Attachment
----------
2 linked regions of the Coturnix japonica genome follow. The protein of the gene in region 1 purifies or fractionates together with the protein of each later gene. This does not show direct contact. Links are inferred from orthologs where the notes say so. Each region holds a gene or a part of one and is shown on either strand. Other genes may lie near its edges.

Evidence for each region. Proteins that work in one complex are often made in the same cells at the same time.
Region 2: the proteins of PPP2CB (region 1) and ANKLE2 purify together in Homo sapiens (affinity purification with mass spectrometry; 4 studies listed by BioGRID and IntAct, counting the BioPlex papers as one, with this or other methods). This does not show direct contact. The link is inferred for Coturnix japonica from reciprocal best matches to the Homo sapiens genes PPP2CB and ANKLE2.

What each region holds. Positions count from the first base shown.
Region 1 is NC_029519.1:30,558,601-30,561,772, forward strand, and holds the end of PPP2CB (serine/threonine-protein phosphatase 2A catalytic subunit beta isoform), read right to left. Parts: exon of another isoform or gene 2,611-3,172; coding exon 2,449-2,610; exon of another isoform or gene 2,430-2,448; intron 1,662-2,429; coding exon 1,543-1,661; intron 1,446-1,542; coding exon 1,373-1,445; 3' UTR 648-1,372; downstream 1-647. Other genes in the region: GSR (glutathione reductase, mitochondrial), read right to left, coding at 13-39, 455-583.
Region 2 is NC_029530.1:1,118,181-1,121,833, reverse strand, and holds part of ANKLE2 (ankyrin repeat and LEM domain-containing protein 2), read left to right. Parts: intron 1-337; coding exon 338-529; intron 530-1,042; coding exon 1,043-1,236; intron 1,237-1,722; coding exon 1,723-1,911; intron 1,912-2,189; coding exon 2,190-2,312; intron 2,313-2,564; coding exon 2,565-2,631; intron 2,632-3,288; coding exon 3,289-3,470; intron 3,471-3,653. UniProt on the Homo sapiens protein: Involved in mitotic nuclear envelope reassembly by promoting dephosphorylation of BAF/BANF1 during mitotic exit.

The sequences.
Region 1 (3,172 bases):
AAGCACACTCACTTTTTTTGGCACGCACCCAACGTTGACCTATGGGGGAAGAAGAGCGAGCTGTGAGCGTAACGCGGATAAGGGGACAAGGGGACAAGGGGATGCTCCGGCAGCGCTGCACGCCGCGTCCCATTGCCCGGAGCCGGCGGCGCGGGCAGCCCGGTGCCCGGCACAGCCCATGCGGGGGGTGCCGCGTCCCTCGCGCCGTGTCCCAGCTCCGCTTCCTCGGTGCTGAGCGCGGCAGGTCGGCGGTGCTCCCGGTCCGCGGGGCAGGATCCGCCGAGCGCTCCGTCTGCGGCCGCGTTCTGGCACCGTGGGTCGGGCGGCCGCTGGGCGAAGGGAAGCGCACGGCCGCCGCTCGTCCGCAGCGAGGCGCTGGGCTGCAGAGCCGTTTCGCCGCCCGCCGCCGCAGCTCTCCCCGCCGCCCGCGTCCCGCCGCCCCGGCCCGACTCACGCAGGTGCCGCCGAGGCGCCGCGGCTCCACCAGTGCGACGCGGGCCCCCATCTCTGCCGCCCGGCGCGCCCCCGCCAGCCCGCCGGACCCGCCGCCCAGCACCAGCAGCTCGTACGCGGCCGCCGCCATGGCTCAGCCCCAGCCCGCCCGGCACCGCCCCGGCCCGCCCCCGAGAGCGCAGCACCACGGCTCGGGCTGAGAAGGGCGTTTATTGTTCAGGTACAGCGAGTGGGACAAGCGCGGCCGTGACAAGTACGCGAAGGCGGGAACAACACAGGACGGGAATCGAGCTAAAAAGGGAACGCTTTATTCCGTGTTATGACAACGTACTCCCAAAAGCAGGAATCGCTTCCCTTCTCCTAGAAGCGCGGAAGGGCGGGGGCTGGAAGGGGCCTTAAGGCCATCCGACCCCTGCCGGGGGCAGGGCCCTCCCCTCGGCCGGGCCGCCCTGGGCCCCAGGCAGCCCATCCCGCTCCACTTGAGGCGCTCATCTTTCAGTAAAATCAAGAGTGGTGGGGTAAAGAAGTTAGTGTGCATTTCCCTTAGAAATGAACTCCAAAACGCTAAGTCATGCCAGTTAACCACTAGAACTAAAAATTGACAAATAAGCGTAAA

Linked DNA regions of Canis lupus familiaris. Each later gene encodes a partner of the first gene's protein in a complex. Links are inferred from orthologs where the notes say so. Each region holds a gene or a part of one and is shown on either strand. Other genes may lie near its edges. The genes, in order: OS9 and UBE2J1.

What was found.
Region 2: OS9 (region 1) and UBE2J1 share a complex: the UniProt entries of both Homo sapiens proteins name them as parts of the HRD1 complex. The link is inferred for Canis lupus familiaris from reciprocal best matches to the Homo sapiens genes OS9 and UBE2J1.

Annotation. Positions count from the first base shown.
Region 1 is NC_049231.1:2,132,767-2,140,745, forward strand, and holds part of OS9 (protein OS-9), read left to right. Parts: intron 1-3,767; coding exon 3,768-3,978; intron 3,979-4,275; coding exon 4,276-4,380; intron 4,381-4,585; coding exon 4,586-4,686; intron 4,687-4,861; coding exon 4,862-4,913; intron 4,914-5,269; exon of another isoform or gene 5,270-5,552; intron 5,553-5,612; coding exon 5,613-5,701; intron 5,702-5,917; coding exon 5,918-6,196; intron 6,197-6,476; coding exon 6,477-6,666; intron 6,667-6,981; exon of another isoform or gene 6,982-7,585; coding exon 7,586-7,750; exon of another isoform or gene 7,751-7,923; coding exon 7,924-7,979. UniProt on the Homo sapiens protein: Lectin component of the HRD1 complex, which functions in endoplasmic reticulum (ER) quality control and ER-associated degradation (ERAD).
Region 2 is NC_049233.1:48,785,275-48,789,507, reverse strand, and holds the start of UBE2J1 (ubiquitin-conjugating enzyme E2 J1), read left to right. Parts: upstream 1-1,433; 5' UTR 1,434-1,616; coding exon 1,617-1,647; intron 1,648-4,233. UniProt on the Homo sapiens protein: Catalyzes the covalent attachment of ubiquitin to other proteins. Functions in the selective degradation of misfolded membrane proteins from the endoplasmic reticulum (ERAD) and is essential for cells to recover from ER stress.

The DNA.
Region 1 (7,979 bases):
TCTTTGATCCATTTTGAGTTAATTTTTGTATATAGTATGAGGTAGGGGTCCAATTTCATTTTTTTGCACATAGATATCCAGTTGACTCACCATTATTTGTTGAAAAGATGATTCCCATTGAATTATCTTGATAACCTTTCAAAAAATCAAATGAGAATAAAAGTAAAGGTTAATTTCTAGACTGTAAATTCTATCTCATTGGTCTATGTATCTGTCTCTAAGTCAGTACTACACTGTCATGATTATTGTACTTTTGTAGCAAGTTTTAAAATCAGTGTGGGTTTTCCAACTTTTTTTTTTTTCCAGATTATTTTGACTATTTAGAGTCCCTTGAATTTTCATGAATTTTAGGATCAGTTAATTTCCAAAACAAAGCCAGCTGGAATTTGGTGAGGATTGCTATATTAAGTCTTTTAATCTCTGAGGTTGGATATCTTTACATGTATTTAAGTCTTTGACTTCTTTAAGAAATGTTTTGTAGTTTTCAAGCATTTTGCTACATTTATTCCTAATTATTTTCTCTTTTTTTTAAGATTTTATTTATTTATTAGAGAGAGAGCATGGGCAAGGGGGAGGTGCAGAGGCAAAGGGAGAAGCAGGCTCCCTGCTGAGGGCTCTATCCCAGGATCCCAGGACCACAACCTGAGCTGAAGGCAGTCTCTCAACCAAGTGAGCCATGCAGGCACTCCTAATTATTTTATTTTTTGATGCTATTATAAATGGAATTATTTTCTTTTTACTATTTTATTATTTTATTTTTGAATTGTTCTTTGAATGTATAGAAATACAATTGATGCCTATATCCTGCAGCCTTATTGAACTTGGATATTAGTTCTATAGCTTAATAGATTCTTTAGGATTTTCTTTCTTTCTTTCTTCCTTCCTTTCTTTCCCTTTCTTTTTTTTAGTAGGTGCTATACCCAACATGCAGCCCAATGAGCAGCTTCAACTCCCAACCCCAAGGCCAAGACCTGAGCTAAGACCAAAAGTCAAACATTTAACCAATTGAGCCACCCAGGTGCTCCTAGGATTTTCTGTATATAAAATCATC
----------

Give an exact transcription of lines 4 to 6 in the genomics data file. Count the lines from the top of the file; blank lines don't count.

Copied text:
What each region holds. Positions count from the first base shown.
Region 1 is NC_029519.1:30,558,601-30,561,772, forward strand, and holds the end of PPP2CB (serine/threonine-protein phosphatase 2A catalytic subunit beta isoform), read right to left. Parts: exon of another isoform or gene 2,611-3,172; coding exon 2,449-2,610; exon of another isoform or gene 2,430-2,448; intron 1,662-2,429; coding exon 1,543-1,661; intron 1,446-1,542; coding exon 1,373-1,445; 3' UTR 648-1,372; downstream 1-647. Other genes in the region: GSR (glutathione reductase, mitochondrial), read right to left, coding at 13-39, 455-583.
Region 2 is NC_029530.1:1,118,181-1,121,833, reverse strand, and holds part of ANKLE2 (ankyrin repeat and LEM domain-containing protein 2), read left to right. Parts: intron 1-337; coding exon 338-529; intron 530-1,042; coding exon 1,043-1,236; intron 1,237-1,722; coding exon 1,723-1,911; intron 1,912-2,189; coding exon 2,190-2,312; intron 2,313-2,564; coding exon 2,565-2,631; intron 2,632-3,288; coding exon 3,289-3,470; intron 3,471-3,653. UniProt on the Homo sapiens protein: Involved in mitotic nuclear envelope reassembly by promoting dephosphorylation of BAF/BANF1 during mitotic exit.